Christian Life ...

Christian Life ...
Christian life is meant to be a life of bearing much fruit. What does that look like? How do we get there? This blog will record thoughts and meditations about living a life striving to be a fruitful branch.

Thursday, May 31, 2012

This is Love For God: To Keep His Commands

"In fact, this is love for God: to keep his commands." 1 John 5:3
"We love because God first loved us" - 1 John 4:19. When God created, he created us with the care of an artist. He created us in his own image. The way in which we love each other is evidence that we were made in the image of God, who is perfect love. Much of the book of 1 John is about God's love and human love.  

It is true that we are saved by faith in Christ Jesus. That our works cannot save us. The sin that lives inside human flesh is a barrier that God cannot cross unless there has been payment.  "The wages of sin is death, but the gift of God is eternal life in Jesus Christ our Lord" -Romans 6:23. The definition of two words in this verse are essential to understanding the Gospel message that it testifies to.  The noun "wage" refers to something that is earned. People earn hourly wages at jobs. To say that the wages of sin is death, is to say that by sinning, we earn death. Because of our own sinful nature, we must die. However the noun "gift" refers to something that is the opposite of earned, something that is given without any condition. A gift is given in love and this gift that God gives is given in the greatest kind of loving mercy imaginable. 

If we have accepted this gift, we have accepted the amazing love and mercy of the LORD God. We have been given, at the very moment we claim faith in Christ, the very resurrected life, that Christ won at the cross. It is ours, this very moment, to claim, to live, to value and to cherish. Eternal life is not only for after this world. It can begin when we turn our eyes to Christ in faith.  

"We love because God first loved us" - 1 John 4:19. To turn our eyes in faith to Jesus, is to accept God's loving mercy. By this faith we are promised the merciful gift of eternal life. This is to acknowledge Jesus as the savior of our souls. Through the repentance from sins, the acknowledgement of Jesus as savior and the faith in the resurrection, it is possible to receive the Holy Spirit. It is the presence of the spirit within us that makes it possible for us to be in relationship with God. "Now this is eternal life: that they know you, the only true God, and Jesus Christ, whom you sent" - John 17:3.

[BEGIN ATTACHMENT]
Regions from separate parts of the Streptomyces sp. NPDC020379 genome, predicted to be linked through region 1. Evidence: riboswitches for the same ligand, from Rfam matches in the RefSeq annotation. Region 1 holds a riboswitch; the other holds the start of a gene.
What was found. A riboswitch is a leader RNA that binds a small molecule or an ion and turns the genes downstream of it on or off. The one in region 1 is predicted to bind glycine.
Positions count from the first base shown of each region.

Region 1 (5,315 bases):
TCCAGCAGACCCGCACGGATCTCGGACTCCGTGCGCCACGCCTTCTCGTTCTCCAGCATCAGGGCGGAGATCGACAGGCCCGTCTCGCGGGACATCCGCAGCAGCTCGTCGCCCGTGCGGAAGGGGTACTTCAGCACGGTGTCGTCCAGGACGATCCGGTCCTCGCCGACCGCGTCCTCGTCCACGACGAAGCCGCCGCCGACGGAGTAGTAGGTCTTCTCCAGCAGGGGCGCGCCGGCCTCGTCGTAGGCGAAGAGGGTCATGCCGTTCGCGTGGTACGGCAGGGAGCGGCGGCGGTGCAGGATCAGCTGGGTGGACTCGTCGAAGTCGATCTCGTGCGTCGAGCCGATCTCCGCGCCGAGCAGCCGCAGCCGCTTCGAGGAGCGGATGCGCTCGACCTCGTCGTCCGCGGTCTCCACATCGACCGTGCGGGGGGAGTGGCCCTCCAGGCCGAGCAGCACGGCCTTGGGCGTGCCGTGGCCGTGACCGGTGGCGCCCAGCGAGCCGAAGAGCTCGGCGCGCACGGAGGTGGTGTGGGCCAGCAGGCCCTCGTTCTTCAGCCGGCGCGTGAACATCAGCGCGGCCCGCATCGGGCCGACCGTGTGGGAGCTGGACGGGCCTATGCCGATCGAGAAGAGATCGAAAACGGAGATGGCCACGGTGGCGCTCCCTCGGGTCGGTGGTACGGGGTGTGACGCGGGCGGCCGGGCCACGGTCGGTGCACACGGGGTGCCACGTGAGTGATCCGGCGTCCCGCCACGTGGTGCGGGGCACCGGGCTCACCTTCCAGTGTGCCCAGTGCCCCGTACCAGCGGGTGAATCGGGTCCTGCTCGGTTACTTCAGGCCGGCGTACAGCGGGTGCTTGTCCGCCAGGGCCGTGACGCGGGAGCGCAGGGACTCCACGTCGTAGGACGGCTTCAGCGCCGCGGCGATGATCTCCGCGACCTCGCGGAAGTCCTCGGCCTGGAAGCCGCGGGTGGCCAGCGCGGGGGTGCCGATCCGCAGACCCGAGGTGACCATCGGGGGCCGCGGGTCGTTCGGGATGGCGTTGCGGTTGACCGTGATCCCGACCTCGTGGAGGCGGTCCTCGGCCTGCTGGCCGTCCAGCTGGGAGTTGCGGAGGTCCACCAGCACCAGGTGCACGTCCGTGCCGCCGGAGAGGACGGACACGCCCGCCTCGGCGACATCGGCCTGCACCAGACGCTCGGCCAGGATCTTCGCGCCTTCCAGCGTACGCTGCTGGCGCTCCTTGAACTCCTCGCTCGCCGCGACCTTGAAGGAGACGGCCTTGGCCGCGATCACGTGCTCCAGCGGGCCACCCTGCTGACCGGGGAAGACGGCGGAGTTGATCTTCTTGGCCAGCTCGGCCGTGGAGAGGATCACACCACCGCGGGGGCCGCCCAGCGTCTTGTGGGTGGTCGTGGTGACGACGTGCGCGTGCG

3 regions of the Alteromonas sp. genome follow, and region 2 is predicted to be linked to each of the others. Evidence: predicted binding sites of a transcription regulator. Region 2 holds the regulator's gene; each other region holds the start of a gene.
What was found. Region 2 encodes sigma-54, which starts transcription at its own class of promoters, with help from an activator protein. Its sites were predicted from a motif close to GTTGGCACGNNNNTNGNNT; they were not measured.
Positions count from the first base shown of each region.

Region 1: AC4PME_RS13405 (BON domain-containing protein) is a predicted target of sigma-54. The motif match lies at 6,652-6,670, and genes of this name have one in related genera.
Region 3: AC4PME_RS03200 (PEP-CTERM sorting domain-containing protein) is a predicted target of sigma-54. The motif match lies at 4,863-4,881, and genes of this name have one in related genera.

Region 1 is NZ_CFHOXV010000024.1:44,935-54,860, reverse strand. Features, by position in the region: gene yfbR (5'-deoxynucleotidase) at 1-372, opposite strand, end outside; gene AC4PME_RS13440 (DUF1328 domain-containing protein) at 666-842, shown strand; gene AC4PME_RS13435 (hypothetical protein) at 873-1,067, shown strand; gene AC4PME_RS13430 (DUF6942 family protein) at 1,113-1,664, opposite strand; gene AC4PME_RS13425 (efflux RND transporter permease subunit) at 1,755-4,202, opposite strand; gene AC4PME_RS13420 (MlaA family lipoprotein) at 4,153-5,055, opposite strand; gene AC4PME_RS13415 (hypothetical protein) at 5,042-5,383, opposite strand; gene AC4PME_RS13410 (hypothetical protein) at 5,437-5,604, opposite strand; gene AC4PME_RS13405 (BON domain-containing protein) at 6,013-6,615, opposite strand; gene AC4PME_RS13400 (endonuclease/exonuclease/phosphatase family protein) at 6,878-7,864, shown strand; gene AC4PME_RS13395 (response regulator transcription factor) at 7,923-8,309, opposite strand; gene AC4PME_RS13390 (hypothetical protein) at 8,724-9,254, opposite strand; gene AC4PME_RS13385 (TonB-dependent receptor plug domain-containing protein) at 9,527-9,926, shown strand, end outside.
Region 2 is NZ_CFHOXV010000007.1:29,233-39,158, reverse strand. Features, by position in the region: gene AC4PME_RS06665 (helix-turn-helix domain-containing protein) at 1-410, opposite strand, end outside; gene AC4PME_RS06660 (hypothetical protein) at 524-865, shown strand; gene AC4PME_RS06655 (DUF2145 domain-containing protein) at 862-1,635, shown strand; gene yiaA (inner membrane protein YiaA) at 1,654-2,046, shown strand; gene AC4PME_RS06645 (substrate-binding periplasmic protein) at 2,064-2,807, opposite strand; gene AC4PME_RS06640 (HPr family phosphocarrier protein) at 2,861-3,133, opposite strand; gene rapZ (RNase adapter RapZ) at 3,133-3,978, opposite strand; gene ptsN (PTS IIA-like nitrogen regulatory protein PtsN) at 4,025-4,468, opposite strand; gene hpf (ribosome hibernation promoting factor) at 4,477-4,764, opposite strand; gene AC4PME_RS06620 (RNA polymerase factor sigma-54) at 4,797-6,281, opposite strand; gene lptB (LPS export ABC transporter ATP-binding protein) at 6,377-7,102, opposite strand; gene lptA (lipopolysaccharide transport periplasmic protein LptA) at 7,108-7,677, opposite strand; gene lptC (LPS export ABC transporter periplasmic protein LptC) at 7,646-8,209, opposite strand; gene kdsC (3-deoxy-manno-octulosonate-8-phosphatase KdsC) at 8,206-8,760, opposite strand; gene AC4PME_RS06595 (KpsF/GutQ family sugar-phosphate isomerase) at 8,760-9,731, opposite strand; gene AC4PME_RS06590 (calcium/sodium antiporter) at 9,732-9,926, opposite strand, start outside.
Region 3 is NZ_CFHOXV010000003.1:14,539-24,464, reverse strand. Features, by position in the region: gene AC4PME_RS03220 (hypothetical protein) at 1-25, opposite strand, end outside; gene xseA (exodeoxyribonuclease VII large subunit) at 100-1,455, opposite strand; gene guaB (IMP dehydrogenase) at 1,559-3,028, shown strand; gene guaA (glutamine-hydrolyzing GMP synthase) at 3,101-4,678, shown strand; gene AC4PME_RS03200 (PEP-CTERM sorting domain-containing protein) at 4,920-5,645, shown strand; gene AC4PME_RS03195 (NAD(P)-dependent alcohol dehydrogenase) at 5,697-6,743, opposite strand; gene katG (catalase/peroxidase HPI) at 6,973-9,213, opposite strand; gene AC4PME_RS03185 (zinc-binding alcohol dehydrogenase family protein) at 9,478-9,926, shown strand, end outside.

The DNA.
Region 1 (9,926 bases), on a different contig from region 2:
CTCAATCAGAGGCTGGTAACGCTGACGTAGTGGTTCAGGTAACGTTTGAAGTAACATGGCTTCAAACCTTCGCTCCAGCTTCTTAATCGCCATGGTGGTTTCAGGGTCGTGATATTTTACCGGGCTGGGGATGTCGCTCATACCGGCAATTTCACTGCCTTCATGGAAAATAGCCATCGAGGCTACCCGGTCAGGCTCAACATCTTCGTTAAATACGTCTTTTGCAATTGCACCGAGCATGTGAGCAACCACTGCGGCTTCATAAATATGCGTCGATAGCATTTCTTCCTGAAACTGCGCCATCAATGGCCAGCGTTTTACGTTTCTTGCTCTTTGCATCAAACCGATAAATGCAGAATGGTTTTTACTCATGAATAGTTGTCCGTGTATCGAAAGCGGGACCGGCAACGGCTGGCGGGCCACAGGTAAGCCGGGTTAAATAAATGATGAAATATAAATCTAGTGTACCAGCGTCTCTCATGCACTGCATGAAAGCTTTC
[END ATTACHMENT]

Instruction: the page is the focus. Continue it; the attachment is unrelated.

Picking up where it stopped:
If we, as humans, love in the image of God's perfect love, and, with the help of the Holy Spirit, enter into relationship with this God of perfect love, it is our duty to give our lives to love God back. 

"In fact, this is love for God: to keep his commands." 1 John 5:3

Now it is not by our works that we are saved, as faith in Christ and Christ alone saves us. But if we claim to love God, claim to accept him as our savior, and claim to accept the guidance of the Holy Spirit, yet fail to understand the importance of God's commandments, will we not fail to be a fruitful branch? Romans 7:7-25:

These words from the Apostle Paul, round out the purpose of the law for Christians. The law makes sin known, and because sin separates us from God, the law is good to reveal it. The law reveals "What a wretched man I am!" (vs 24) and reveals the need for a savior.  

Earlier this spring at Gustavus Adolphus College, Pastor Greg Stone of the Jesus Assembly of God Fellowship spoke on the importance of the law. I remember the one time I attended a Sunday morning service at the "Jesus" church, I walked away wondering why a church that believed in salvation by faith would put the Ten Commandments up in large print on the wall. Pastor Greg explained this to me this spring.  He said, and I paraphrase, that for Christians the Ten Commandments are not only the written laws of God given to the Israelites, but they are the very testimony of Christ. Now, to me, thinking about the Ten Commandments as the testimony of Christ makes sense. Christ, the spotless lamb, did not sin. He lived a holy and pure life. As Christians, Christ Followers, it makes sense to hold his testimony at high esteem. 

If love for God is to keep his commands, we must strive, in the Holy Spirit of God that he has given us to be our guide, to uphold his commands, which are the testimony Jesus, the holy and spotless lamb of God, who is our savior and Lord.